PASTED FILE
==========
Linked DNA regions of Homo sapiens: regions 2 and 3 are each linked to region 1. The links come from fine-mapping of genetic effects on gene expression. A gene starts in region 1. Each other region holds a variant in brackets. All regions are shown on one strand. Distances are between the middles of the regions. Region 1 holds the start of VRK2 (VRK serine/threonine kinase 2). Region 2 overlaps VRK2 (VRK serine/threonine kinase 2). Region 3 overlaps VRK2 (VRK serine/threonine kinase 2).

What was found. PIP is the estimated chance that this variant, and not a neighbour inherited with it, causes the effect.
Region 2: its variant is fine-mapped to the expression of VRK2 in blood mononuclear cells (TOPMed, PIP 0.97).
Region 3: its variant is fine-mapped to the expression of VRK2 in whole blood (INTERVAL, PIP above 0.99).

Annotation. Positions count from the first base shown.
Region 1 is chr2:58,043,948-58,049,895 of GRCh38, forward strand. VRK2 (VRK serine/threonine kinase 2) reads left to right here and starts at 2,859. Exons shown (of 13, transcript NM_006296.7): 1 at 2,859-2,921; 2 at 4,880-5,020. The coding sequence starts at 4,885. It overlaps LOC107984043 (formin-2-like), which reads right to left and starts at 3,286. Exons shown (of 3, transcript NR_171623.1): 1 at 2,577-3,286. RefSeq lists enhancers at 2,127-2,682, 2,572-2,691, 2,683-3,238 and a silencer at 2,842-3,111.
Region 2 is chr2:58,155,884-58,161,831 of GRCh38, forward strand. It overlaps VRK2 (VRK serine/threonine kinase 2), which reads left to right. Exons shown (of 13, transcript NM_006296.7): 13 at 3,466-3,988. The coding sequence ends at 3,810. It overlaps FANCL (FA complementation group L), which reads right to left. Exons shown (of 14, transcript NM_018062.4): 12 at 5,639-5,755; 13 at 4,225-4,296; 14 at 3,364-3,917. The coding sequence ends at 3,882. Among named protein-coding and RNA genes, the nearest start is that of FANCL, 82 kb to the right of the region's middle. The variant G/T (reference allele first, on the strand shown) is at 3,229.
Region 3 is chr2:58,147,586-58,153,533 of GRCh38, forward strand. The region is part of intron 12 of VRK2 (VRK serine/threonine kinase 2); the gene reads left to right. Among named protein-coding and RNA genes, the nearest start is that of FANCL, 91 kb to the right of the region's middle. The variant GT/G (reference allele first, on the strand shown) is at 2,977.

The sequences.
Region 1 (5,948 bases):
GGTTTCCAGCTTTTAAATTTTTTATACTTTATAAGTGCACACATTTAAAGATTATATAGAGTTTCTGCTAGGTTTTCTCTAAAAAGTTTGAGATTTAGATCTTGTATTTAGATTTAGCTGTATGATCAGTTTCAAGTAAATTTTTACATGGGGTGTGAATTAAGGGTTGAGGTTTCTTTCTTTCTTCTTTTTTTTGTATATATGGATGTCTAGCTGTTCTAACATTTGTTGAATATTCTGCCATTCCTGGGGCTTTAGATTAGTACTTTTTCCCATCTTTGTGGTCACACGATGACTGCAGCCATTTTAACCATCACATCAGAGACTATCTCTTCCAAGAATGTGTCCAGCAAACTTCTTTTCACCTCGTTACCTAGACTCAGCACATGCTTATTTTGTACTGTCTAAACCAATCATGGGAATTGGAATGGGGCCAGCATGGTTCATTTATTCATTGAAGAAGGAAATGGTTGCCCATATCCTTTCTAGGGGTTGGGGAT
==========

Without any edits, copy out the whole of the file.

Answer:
Linked DNA regions of Homo sapiens: regions 2 and 3 are each linked to region 1. The links come from fine-mapping of genetic effects on gene expression. A gene starts in region 1. Each other region holds a variant in brackets. All regions are shown on one strand. Distances are between the middles of the regions. Region 1 holds the start of VRK2 (VRK serine/threonine kinase 2). Region 2 overlaps VRK2 (VRK serine/threonine kinase 2). Region 3 overlaps VRK2 (VRK serine/threonine kinase 2).

What was found. PIP is the estimated chance that this variant, and not a neighbour inherited with it, causes the effect.
Region 2: its variant is fine-mapped to the expression of VRK2 in blood mononuclear cells (TOPMed, PIP 0.97).
Region 3: its variant is fine-mapped to the expression of VRK2 in whole blood (INTERVAL, PIP above 0.99).

Annotation. Positions count from the first base shown.
Region 1 is chr2:58,043,948-58,049,895 of GRCh38, forward strand. VRK2 (VRK serine/threonine kinase 2) reads left to right here and starts at 2,859. Exons shown (of 13, transcript NM_006296.7): 1 at 2,859-2,921; 2 at 4,880-5,020. The coding sequence starts at 4,885. It overlaps LOC107984043 (formin-2-like), which reads right to left and starts at 3,286. Exons shown (of 3, transcript NR_171623.1): 1 at 2,577-3,286. RefSeq lists enhancers at 2,127-2,682, 2,572-2,691, 2,683-3,238 and a silencer at 2,842-3,111.
Region 2 is chr2:58,155,884-58,161,831 of GRCh38, forward strand. It overlaps VRK2 (VRK serine/threonine kinase 2), which reads left to right. Exons shown (of 13, transcript NM_006296.7): 13 at 3,466-3,988. The coding sequence ends at 3,810. It overlaps FANCL (FA complementation group L), which reads right to left. Exons shown (of 14, transcript NM_018062.4): 12 at 5,639-5,755; 13 at 4,225-4,296; 14 at 3,364-3,917. The coding sequence ends at 3,882. Among named protein-coding and RNA genes, the nearest start is that of FANCL, 82 kb to the right of the region's middle. The variant G/T (reference allele first, on the strand shown) is at 3,229.
Region 3 is chr2:58,147,586-58,153,533 of GRCh38, forward strand. The region is part of intron 12 of VRK2 (VRK serine/threonine kinase 2); the gene reads left to right. Among named protein-coding and RNA genes, the nearest start is that of FANCL, 91 kb to the right of the region's middle. The variant GT/G (reference allele first, on the strand shown) is at 2,977.

The sequences.
Region 1 (5,948 bases):
GGTTTCCAGCTTTTAAATTTTTTATACTTTATAAGTGCACACATTTAAAGATTATATAGAGTTTCTGCTAGGTTTTCTCTAAAAAGTTTGAGATTTAGATCTTGTATTTAGATTTAGCTGTATGATCAGTTTCAAGTAAATTTTTACATGGGGTGTGAATTAAGGGTTGAGGTTTCTTTCTTTCTTCTTTTTTTTGTATATATGGATGTCTAGCTGTTCTAACATTTGTTGAATATTCTGCCATTCCTGGGGCTTTAGATTAGTACTTTTTCCCATCTTTGTGGTCACACGATGACTGCAGCCATTTTAACCATCACATCAGAGACTATCTCTTCCAAGAATGTGTCCAGCAAACTTCTTTTCACCTCGTTACCTAGACTCAGCACATGCTTATTTTGTACTGTCTAAACCAATCATGGGAATTGGAATGGGGCCAGCATGGTTCATTTATTCATTGAAGAAGGAAATGGTTGCCCATATCCTTTCTAGGGGTTGGGGAT